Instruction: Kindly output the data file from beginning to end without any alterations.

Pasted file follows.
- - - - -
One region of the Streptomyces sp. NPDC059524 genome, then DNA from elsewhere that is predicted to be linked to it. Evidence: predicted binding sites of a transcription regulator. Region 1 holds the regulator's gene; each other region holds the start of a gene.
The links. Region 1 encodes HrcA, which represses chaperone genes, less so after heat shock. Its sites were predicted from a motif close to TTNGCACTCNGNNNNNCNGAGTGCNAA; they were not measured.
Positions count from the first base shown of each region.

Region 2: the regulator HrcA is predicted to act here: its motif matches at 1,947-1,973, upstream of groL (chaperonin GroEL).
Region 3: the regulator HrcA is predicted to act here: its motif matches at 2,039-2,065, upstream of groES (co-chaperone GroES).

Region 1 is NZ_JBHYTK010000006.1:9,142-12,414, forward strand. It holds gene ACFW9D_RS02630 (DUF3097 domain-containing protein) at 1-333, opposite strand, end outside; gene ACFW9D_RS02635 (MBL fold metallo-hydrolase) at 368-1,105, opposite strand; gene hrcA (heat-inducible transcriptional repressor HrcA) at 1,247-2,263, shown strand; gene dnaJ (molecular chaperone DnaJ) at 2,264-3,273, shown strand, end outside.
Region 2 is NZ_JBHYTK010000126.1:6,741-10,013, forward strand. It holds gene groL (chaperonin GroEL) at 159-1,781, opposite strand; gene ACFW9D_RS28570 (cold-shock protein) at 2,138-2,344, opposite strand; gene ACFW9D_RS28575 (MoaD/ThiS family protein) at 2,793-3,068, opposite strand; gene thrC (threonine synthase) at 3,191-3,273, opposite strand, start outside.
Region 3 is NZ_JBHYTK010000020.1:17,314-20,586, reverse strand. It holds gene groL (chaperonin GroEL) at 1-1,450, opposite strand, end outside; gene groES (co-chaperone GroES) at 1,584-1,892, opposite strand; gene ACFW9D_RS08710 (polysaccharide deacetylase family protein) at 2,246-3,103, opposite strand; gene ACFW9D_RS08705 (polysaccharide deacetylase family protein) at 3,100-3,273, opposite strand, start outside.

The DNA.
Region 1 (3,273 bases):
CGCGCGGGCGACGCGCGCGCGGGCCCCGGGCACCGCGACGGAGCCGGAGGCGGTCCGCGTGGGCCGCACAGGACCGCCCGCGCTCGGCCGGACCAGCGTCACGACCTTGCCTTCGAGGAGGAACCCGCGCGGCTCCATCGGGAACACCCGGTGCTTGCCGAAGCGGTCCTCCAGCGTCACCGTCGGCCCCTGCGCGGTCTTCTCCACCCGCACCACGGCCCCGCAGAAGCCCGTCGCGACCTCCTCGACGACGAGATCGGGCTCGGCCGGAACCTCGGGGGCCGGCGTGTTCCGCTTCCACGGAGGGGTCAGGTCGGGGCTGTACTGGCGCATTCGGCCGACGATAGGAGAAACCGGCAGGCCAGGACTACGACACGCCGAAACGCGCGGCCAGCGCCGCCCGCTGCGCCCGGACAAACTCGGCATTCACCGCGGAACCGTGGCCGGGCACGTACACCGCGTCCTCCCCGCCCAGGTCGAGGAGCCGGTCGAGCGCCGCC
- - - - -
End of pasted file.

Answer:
One region of the Streptomyces sp. NPDC059524 genome, then DNA from elsewhere that is predicted to be linked to it. Evidence: predicted binding sites of a transcription regulator. Region 1 holds the regulator's gene; each other region holds the start of a gene.
The links. Region 1 encodes HrcA, which represses chaperone genes, less so after heat shock. Its sites were predicted from a motif close to TTNGCACTCNGNNNNNCNGAGTGCNAA; they were not measured.
Positions count from the first base shown of each region.

Region 2: the regulator HrcA is predicted to act here: its motif matches at 1,947-1,973, upstream of groL (chaperonin GroEL).
Region 3: the regulator HrcA is predicted to act here: its motif matches at 2,039-2,065, upstream of groES (co-chaperone GroES).

Region 1 is NZ_JBHYTK010000006.1:9,142-12,414, forward strand. It holds gene ACFW9D_RS02630 (DUF3097 domain-containing protein) at 1-333, opposite strand, end outside; gene ACFW9D_RS02635 (MBL fold metallo-hydrolase) at 368-1,105, opposite strand; gene hrcA (heat-inducible transcriptional repressor HrcA) at 1,247-2,263, shown strand; gene dnaJ (molecular chaperone DnaJ) at 2,264-3,273, shown strand, end outside.
Region 2 is NZ_JBHYTK010000126.1:6,741-10,013, forward strand. It holds gene groL (chaperonin GroEL) at 159-1,781, opposite strand; gene ACFW9D_RS28570 (cold-shock protein) at 2,138-2,344, opposite strand; gene ACFW9D_RS28575 (MoaD/ThiS family protein) at 2,793-3,068, opposite strand; gene thrC (threonine synthase) at 3,191-3,273, opposite strand, start outside.
Region 3 is NZ_JBHYTK010000020.1:17,314-20,586, reverse strand. It holds gene groL (chaperonin GroEL) at 1-1,450, opposite strand, end outside; gene groES (co-chaperone GroES) at 1,584-1,892, opposite strand; gene ACFW9D_RS08710 (polysaccharide deacetylase family protein) at 2,246-3,103, opposite strand; gene ACFW9D_RS08705 (polysaccharide deacetylase family protein) at 3,100-3,273, opposite strand, start outside.

The DNA.
Region 1 (3,273 bases):
CGCGCGGGCGACGCGCGCGCGGGCCCCGGGCACCGCGACGGAGCCGGAGGCGGTCCGCGTGGGCCGCACAGGACCGCCCGCGCTCGGCCGGACCAGCGTCACGACCTTGCCTTCGAGGAGGAACCCGCGCGGCTCCATCGGGAACACCCGGTGCTTGCCGAAGCGGTCCTCCAGCGTCACCGTCGGCCCCTGCGCGGTCTTCTCCACCCGCACCACGGCCCCGCAGAAGCCCGTCGCGACCTCCTCGACGACGAGATCGGGCTCGGCCGGAACCTCGGGGGCCGGCGTGTTCCGCTTCCACGGAGGGGTCAGGTCGGGGCTGTACTGGCGCATTCGGCCGACGATAGGAGAAACCGGCAGGCCAGGACTACGACACGCCGAAACGCGCGGCCAGCGCCGCCCGCTGCGCCCGGACAAACTCGGCATTCACCGCGGAACCGTGGCCGGGCACGTACACCGCGTCCTCCCCGCCCAGGTCGAGGAGCCGGTCGAGCGCCGCC